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Running Tips

These are tips picked up after running various two-stroke Ner-a-cars for over 10 years

Updated June 2011 


Use of air slide while riding.

Having studied copies of the B&B literature more closely, it gives advice on the use of the air lever.

On starting, it should be completely closed, and the throttle about 1/4 open.

When warm, it says "The carburettor then becomes practically automatic (except at low speeds) and the air lever is used from one half to full open, according to the temperature of the atmosphere, and will only require slightly shutting for slow running, or when slowed up on a hill." It also suggests "the air lever is opened a little before the throttle lever is moved" to prevent choking. Their 1923 book "All About Two Strokes" says "There is always a certain amount of "lag" between its operation and the result." It carries on to say that if it's opened too wide, it causes "popping back".

With this in mind, I now run with the air lever about 3/4 open when riding, which seems to be about right, and it doesn't "pop back" or four-stroke.  Martin comments - when pulling away I find it works best if I open the air lever then the throttle.

Binks carburettors.

It has come to my attention that the later English Model B's have single-lever two-jet Binks carburettors fitted as standard, and this possibly coincided with the change to the steel flywheel/Bosch magneto ignition.

Brown and Barlow Carburettors
Following the purchase of some 1922/23 B&B Literature, I have discovered accurate information!

The B&B carb fitted to the Ner-a-Car is a Type TOD.
The main jet for a 2-stroke can be a 28, 29, or 30. 

There are various dustcaps on the inlet, varying from 9-hole to a 12-hole type. Usually it seems to be a 10-hole.
The fuel level should be 0.2" -  3/16"  below the top of the jet.
Capillary action draws fuel to the top of the jet, so it cannot be checked simply by looking at the jet.
I have made a screw, drilled right through and fitted with clear plastic tubing, which replaces the bottom 3/16" Whitworth screw on the main jet to check this.
For my carb, and I would guess for most carbs, the level needs to
be 15/16" from the top edge of the float chamber (top removed). Mine was way too high!
I have now done several miles on my bike, and have removed the cylinder to check things. The plug and piston crown are a lovely chocolate brown! Perfect!

 Spark plugs.
I contacted Champion and NGK. They say that a suitable spark plug is a Champion D16, an NGK A6, or their equivalent. Martin comments - the D16 gives a noticeable performance increase over for example a Champion 8-COM

I have had discussions with some oil experts. They assure me that modern 2-stroke pre-mix oils ARE suitable for these engines, and it may be possible, and advantageous, to reduce the fuel/oil ratio. The original handbook states 16:1
It was thought that the metal crankshaft seal might need a monograde oil, but this is not so.
I am now running 20:1, and have checked the barrel/piston after several miles. Good lubrication, with just a little in the crankcase - Perfect!


Just a word about the Banbury Run for those who have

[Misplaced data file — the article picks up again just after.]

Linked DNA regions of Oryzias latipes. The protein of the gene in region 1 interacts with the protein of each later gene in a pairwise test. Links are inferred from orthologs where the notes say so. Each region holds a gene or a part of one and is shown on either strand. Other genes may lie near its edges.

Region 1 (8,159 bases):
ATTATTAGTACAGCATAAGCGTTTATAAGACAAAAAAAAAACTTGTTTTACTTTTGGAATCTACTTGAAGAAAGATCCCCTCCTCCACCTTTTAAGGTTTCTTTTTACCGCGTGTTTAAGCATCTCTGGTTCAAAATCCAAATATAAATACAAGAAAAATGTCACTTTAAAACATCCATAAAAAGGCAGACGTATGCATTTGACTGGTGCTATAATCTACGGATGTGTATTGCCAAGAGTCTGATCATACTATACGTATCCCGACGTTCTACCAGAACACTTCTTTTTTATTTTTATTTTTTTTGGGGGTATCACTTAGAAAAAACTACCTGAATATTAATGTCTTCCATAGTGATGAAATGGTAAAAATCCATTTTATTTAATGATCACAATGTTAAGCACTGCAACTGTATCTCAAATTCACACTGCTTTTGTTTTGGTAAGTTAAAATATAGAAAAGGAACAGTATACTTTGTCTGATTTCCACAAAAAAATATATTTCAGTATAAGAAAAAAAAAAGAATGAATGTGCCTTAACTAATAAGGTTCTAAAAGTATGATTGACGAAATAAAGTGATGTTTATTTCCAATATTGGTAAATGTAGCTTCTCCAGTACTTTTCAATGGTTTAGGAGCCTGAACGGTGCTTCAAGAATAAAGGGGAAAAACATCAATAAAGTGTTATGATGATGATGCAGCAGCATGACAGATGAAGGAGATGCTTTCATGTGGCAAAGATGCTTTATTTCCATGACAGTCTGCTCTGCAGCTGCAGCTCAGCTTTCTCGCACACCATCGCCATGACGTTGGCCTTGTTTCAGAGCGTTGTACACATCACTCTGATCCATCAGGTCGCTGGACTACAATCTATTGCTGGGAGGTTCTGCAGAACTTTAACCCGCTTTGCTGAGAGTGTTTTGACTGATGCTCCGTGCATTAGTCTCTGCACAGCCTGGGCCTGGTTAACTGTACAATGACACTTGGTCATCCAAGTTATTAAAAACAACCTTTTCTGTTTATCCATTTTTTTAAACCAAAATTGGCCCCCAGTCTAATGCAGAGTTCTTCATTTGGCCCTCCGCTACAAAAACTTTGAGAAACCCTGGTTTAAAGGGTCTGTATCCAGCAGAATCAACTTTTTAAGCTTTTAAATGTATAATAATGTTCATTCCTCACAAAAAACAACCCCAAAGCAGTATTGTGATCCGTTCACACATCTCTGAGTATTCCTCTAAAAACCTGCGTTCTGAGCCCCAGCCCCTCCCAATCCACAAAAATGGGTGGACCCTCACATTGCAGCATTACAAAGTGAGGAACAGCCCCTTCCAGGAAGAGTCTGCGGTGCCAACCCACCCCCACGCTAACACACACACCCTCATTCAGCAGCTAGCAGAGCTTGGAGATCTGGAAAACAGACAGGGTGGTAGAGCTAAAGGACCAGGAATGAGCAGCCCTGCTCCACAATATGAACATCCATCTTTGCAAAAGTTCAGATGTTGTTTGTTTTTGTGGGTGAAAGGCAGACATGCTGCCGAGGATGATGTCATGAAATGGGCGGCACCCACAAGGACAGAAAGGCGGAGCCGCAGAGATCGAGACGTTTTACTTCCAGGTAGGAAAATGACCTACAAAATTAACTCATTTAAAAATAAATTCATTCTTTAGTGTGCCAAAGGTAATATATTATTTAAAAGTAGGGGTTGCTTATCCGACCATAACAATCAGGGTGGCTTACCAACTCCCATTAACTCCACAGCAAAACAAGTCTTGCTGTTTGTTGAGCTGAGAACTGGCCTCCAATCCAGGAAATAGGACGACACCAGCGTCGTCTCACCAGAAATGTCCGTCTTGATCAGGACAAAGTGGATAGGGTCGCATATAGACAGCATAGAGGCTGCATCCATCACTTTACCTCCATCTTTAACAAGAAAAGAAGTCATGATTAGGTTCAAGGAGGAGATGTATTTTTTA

two-stroke Models:-
If you are considering entering and riding one of the routes including the steep Sunrising Hill, which is 6.5:1 gradient, then a Model B will go up easily, as I have done it on the Sheffield Museum bike a few times, and that has (I think) a 19-tooth drive sprocket! So if you have a 17-tooth, which is more normal, then it should go up easily.
On my Model A I have tried it with a 14-tooth, i.e. one less than the normal. I ALMOST got to the top with that gearing in 2004, and had to jump off with just a few yards left to walk alongside. In 2009 Martin got to the top with no problem using the same gearing (but a different spark plug - Champion D16)

It would seem that many modern tyres are deeper than the originals. This means that the front tyre may catch the chassis on full lock! We have used a belt sander at the front of the front wheel, and rotated the tyre against the belt to "wear" some of the rubber off. This is a bit dusty, but it works!
I have also found that it is possible to get a "tank-slapper" if the front tyre pressure is low. Beaded edge tyres rely on tyre pressure to keep them on the rim and require higher pressures than than the later 'wired on' type. I now run my tyres just above 40 lb/sq.in.


The rear wheel brake was not very effective and squealed badly. On closer inspection the drum was badly scored. I contacted Supreme Motorcycles only to find they had sold their long established brake service to VMCC member Gary Parkin (GP Relining). I took the wheel down to Gary at Banbury, he fitted new shoes (450 material) and skimmed the drum with the rim and tyre in situ - care had to be taken as the metal on the hub is fairly thin. The result was a quiet and efficient rear brake - at the MOT test the workshop staff were impressed as the little Neracar effectively slowed the brake roller to record an easy pass. Although checking the wear on the new linings shows good even contact there is still some bedding in to do so I hope that with use the brake will improve still further. 

Now to persuade the front transmission brake to do it's part.....

Steering draglink adjustment.

If the ball joint at the wheel end of the draglink is not adjusted correctly, then that can also provoke a "tank-slapper". The adjusting cup onto the ball has 6 slots cut into it. The link has a horizontal and a vertical split pin hole drilled in it. Thus the adjustment can be made in 30 degree steps. I tighten the cone up, then back it off to the next available position for the split pin to be put in.